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Challenging widely held assumptions about postwar gay male culture and politics, Homosexuality in Cold War America examines how gay men in the 1950s resisted pressures to remain in the closet. Robert J. Corber argues that a form of gay male identity emerged in the 1950s that simultaneously drew on and transcended left-wing opposition to the Cold War cultural and political consensus. Combining readings of novels, plays, and films of the period with historical research into the national security state, the growth of the suburbs, and postwar consumer culture, Corber examines how gay men resisted the "organization man" model of masculinity that rose to dominance in the wake of World War II.
By exploring the representation of gay men in film noir, Corber suggests that even as this Hollywood genre reinforced homophobic stereotypes, it legitimized the gay male "gaze." He emphasizes how film noir’s introduction of homosexual characters countered the national "project" to render gay men invisible, and marked a deep subversion of the Cold War mentality. Corber then considers the work of gay male writers Tennessee Williams, Gore Vidal, and James Baldwin, demonstrating how these authors declined to represent homosexuality as a discrete subculture and instead promoted a model of political solidarity rooted in the shared experience of oppression. Homosexuality in Cold War America reveals that the ideological critique of the dominant culture made by gay male authors of the 1950s laid the foundation for the gay liberation movement of the following decade.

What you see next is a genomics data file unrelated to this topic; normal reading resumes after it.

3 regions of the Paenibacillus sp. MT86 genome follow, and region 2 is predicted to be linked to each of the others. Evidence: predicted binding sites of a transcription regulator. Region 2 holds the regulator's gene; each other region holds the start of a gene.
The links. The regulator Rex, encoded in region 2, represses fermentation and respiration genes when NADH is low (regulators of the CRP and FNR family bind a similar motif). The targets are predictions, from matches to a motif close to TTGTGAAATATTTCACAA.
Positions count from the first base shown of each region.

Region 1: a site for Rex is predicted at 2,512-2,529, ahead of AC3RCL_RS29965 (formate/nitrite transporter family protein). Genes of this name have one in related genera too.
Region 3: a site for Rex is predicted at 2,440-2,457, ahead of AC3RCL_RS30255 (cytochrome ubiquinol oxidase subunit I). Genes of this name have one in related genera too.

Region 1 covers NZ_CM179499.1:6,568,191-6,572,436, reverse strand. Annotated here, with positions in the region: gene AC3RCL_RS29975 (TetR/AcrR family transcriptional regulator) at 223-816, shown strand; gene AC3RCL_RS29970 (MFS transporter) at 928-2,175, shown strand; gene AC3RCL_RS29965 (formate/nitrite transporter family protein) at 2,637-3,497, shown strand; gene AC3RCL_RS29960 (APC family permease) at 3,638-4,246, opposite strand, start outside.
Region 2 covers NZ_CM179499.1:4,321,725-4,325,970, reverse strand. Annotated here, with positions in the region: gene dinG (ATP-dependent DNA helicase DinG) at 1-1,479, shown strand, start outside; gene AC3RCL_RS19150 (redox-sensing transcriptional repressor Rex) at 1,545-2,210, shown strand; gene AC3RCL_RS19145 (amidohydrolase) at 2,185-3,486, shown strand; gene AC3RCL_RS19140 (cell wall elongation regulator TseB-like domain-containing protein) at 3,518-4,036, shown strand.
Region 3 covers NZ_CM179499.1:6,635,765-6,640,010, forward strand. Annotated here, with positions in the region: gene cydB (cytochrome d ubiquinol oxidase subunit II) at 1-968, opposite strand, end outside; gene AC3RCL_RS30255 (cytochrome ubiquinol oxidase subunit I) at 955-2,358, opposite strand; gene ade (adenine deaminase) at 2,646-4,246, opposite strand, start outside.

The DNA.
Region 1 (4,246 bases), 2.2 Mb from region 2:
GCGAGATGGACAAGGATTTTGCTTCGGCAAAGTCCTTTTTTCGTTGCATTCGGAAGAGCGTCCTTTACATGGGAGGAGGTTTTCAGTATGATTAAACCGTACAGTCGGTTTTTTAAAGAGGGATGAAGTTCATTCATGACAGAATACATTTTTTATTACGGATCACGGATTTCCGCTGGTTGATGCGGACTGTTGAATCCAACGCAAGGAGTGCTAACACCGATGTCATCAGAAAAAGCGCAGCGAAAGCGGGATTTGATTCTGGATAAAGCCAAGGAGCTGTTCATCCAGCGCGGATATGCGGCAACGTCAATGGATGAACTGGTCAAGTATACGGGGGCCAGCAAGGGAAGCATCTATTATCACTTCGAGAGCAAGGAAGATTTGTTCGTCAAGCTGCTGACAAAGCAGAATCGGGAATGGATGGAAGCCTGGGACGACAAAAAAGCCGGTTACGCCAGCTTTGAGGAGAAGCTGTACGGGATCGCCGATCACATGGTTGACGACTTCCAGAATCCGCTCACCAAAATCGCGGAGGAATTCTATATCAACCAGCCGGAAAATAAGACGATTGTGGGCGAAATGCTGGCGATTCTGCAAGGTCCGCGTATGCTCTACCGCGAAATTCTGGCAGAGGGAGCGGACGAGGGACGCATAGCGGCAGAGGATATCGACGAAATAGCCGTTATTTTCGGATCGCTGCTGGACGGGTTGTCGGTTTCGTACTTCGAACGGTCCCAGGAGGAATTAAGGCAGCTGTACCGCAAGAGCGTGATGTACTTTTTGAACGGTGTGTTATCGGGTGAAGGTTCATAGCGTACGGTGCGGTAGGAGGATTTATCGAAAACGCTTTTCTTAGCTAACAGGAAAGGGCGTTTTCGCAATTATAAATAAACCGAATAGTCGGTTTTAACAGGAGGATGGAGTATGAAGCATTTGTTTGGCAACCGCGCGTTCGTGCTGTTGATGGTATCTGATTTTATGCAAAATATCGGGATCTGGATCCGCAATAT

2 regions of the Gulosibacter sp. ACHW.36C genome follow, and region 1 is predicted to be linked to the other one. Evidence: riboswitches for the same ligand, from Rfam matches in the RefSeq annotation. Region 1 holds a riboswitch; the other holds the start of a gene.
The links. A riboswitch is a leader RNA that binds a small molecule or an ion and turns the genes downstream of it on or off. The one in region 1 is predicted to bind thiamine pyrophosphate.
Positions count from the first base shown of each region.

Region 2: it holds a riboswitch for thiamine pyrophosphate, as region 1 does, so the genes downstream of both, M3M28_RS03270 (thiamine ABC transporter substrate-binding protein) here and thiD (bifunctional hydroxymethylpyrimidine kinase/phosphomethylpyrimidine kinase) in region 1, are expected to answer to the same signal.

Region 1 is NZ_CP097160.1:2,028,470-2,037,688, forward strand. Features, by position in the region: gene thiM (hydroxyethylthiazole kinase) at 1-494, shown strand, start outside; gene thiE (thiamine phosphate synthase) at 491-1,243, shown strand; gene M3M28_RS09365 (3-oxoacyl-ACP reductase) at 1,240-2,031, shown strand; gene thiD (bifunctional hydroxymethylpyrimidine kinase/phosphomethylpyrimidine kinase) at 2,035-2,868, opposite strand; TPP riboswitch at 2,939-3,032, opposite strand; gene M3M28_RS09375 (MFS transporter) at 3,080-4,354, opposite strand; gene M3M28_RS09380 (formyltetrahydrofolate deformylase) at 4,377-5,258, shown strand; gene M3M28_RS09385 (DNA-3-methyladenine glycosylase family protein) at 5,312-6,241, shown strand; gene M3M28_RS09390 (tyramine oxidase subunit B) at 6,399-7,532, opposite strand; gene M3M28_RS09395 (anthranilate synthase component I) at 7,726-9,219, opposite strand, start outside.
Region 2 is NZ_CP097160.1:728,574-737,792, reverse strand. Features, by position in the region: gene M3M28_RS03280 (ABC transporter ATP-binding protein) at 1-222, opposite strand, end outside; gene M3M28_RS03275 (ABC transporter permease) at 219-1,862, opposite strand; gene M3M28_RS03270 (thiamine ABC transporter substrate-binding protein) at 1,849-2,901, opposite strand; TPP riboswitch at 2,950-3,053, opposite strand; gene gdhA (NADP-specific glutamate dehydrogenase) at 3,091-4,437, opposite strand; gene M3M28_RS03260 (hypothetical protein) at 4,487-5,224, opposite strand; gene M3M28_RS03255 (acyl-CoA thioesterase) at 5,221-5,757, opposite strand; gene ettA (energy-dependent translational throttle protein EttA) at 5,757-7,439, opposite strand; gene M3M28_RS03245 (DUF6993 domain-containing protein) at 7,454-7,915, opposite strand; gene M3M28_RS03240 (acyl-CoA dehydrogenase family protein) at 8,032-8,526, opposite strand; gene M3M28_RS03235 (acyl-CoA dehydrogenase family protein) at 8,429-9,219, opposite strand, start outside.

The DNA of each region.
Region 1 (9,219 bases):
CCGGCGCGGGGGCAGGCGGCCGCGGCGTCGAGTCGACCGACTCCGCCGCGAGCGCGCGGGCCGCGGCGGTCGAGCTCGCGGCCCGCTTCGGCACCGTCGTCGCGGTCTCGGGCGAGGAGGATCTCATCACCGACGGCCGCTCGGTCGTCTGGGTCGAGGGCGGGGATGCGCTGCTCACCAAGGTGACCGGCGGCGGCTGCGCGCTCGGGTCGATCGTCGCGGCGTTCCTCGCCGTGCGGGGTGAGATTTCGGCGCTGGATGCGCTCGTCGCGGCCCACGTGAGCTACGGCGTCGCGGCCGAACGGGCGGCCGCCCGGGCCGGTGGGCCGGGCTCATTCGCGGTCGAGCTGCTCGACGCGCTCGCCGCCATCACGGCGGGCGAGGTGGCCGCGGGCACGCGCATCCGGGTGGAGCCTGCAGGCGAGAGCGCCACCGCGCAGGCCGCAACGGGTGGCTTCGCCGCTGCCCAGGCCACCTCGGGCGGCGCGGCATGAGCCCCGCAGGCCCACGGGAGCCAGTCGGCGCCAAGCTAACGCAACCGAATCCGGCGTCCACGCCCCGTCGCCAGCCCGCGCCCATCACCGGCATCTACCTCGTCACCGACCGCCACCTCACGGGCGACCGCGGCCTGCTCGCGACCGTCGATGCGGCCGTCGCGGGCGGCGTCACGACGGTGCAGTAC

|Introduction: I'm Really a Queen Myself||1|
|Pt. 1||Film Noir and the Political Economy of Cold War Masculinity||21|
|1||Masculinizing the American Dream: Discourses of Resistance in the Cold War Era||23|
|2||Resisting the Lure of the Commodity: Laura and the Spectacle of the Gay Male Body||55|
|3||"Real American History": Crossfire and the Increasing Invisibility of Gay Men in the Cold War Era||79|
|Pt. 2||Gay Male Cultural Production in the Cold War Era||105|
|4||Tennessee Williams and the Politics of the Closet||107|
|5||Gore Vidal and the Erotics of Masculinity||135|
|6||A Negative Relation to One's Culture: James Baldwin and the Homophobic Politics of Form||160|
|Conclusion: The Work of Transformation||191|